How to establish boundaries when providing personal and complex care

There’s no doubt about it, caring for a person with complex needs can be incredibly challenging. As part of this, support workers will have daily personal interactions with clients as well as their family, friends and wider community.

The nature of the care provided in these situations means workers often have access to a clients’ personal and sometimes confidential information. In addition, you may also receive requests for assistance that fall outside of your role as a carer. That’s where the need for clear boundaries  comes into play.

But how do you go about establishing these boundaries with someone who is receiving complex care? Let’s look at a few techniques that will help you keep the relationship professional, while also meeting the needs of your patient.

Avoid establishing a personal relationship

Avoid allowing a personal relationship with your clients or anyone in their circle of care. Keep the relationship professional at all times to ensure this boundary isn’t crossed. In addition to this, it is wise to avoid introducing clients to your family or key people in your life. For instance, as much as it might seem like a kind thing to do, and a way to expand their social circle and community connection, don’t invite them to your home or family gatherings. In addition, don’t share your personal information, such as email addresses, phone numbers or even marital status with your clients.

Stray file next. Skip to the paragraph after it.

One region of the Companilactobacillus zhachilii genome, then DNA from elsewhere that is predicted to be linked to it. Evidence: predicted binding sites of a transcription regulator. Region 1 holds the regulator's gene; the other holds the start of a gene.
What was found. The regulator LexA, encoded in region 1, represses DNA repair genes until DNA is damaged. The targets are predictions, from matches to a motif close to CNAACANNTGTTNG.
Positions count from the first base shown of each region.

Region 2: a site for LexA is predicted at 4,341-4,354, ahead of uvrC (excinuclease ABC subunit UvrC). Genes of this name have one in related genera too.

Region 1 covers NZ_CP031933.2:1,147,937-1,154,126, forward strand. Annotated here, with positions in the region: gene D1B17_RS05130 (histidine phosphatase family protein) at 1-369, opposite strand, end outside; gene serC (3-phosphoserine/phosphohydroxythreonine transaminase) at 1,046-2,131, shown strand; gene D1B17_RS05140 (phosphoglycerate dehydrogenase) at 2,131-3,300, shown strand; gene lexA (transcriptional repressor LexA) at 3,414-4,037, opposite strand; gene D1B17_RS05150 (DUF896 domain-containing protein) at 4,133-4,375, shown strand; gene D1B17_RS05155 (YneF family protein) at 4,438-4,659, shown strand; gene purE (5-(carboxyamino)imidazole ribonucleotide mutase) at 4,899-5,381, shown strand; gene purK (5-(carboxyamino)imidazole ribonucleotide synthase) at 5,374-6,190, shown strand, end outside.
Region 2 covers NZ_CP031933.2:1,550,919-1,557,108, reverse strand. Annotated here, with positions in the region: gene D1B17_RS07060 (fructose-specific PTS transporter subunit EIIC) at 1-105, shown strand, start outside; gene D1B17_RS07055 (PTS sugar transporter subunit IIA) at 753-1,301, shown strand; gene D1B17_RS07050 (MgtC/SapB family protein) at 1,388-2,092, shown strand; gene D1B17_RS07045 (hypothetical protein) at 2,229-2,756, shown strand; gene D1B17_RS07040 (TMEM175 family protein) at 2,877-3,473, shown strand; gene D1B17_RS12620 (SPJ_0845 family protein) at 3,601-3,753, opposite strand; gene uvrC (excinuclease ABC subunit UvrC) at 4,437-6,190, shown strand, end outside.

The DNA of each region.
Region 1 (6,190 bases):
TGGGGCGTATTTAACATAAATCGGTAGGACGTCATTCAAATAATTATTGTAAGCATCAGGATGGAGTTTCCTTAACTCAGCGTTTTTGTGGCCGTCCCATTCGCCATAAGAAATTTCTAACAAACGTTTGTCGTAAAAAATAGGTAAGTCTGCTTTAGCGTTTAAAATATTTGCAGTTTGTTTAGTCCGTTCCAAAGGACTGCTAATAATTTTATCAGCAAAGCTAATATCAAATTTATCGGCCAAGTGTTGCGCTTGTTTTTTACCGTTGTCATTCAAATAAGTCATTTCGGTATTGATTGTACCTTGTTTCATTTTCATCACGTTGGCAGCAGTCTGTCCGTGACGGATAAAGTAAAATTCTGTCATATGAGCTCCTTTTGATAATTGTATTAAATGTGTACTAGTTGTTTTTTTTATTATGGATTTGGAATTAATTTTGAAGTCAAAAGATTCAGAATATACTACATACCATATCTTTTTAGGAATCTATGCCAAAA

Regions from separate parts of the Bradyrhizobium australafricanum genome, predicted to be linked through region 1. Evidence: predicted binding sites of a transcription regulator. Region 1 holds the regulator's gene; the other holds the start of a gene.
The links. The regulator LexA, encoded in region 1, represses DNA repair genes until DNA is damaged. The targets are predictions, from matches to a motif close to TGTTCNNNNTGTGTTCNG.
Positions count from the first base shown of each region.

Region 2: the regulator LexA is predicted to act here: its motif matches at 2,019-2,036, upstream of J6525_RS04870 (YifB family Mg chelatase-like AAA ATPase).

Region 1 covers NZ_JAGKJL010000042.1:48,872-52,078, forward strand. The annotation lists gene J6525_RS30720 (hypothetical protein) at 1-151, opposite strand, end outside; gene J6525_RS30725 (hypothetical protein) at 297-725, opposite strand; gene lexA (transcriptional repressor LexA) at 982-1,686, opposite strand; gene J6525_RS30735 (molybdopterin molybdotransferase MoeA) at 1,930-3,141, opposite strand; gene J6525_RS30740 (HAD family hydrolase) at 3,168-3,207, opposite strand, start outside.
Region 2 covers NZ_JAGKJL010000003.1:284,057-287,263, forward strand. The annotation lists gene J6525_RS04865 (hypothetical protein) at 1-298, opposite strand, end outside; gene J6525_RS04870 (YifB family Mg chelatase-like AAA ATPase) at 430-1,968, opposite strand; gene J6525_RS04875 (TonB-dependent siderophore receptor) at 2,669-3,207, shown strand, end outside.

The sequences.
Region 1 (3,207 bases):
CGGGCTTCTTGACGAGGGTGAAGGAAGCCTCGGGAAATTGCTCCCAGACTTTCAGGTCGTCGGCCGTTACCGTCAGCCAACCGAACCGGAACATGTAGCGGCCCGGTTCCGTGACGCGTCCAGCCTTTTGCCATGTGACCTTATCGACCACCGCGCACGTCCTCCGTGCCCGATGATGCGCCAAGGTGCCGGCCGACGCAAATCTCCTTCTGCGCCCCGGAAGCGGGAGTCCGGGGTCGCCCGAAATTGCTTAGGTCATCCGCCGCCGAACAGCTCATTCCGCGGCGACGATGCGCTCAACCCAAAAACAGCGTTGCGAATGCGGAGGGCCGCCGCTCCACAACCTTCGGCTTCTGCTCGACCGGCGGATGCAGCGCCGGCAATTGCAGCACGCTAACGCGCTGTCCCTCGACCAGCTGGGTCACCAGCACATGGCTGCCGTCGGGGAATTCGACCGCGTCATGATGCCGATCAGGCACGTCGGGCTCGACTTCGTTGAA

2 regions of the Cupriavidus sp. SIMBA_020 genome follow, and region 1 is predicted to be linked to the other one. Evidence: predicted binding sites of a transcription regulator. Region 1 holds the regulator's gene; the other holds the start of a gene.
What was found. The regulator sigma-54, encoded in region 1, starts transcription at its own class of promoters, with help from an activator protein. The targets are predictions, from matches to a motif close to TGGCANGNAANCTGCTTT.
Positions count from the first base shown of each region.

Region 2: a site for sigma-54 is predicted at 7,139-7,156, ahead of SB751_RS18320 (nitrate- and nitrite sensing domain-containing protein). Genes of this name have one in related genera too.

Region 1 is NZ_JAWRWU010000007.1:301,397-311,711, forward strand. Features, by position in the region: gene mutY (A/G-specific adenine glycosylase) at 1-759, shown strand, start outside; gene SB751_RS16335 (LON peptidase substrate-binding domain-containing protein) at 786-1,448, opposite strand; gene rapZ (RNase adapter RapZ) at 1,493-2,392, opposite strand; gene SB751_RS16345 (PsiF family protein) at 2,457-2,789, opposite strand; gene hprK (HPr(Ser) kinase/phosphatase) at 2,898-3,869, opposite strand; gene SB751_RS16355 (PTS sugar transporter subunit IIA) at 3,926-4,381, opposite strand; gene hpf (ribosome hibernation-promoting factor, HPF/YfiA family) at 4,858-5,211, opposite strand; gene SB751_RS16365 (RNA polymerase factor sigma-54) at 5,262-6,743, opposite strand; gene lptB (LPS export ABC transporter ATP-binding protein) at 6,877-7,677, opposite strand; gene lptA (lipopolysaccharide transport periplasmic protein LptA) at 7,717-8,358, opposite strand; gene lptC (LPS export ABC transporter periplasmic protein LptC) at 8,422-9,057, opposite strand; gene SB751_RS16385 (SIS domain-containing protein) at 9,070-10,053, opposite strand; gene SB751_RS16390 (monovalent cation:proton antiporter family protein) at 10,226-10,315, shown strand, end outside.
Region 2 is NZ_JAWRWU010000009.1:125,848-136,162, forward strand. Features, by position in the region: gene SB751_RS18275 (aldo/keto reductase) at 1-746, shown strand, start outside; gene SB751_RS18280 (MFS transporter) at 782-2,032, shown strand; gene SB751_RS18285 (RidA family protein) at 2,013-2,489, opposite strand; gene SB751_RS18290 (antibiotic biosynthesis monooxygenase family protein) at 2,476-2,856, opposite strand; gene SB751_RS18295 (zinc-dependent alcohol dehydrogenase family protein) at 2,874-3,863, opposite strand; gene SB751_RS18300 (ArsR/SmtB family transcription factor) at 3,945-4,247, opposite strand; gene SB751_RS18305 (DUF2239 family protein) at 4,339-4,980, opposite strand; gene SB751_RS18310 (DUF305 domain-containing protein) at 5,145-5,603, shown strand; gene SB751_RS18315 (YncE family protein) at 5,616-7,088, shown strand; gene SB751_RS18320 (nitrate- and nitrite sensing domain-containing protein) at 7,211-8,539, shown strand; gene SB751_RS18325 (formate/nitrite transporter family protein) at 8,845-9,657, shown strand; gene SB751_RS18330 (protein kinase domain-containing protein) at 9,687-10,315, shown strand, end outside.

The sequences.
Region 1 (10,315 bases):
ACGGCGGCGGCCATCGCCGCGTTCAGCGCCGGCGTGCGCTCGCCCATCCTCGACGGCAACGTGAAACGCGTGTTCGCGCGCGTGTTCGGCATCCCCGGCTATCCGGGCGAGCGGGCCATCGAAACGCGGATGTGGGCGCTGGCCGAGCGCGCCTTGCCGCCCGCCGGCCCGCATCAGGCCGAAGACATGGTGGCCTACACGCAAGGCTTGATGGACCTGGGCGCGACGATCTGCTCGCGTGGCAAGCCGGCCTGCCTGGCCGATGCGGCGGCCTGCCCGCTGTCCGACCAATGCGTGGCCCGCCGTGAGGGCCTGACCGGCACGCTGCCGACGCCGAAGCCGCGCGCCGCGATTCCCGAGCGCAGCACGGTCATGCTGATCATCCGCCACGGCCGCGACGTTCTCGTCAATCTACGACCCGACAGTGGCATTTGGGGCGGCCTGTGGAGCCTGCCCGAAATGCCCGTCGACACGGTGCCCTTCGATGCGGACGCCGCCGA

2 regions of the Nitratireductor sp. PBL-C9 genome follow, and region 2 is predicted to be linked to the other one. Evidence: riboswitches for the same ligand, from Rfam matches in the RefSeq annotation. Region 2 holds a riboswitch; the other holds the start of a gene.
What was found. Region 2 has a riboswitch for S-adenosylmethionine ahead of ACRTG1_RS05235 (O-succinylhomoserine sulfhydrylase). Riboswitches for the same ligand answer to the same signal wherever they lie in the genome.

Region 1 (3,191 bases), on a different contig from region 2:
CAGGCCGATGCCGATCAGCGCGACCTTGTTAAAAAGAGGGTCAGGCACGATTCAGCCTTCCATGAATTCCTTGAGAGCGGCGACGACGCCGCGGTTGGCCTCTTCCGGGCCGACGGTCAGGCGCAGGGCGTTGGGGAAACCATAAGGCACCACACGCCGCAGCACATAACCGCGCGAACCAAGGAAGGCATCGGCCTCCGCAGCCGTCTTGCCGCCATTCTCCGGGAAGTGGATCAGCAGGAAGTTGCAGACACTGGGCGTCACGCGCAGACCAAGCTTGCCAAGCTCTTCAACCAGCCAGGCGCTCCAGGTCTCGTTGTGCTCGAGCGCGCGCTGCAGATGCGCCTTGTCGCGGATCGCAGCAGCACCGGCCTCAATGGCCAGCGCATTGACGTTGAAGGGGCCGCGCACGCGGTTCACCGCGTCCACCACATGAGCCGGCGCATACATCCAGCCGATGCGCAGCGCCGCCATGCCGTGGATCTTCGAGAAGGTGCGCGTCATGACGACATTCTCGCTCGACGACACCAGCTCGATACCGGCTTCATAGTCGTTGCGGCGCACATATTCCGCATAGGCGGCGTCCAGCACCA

Financial matters are off the table

Your financial matters are completely separate to your role as a carer. Do not ever borrow from or lend money to your clients or their wider support network. Also, avoid talking about your financial situation with clients.

Only give advice you’re able to give

Limit the advice you offer to your area/s of expertise. In your role as a care provider it is part of your duty of care to look out for the wellbeing of your clients. If your client needs advice in a certain area of life – be it financial, emotional or health related in an area you are not an expert – you must refer them to a professional.

Respect confidentiality

Any information shared with you in your capacity as a support worker is strictly between you and your patient. It should not be shared with anyone else, except in the event you are fearing for their personal safety – either from themselves or others. If there is something you see that concerns you, speak to your manager in the first instance for guidance on what to do next.

Work issues

Any issues relating to your employment or organisation should be discussed with your employer rather than patients. Any sense of instability or the prospect of change can be very unsettling for people with complex care needs.

We hope these tips will help you establish healthy boundaries with your patients, allowing you to provide the highest level of appropriate crae, while maintaining the professionalism required when working with complex care recipients.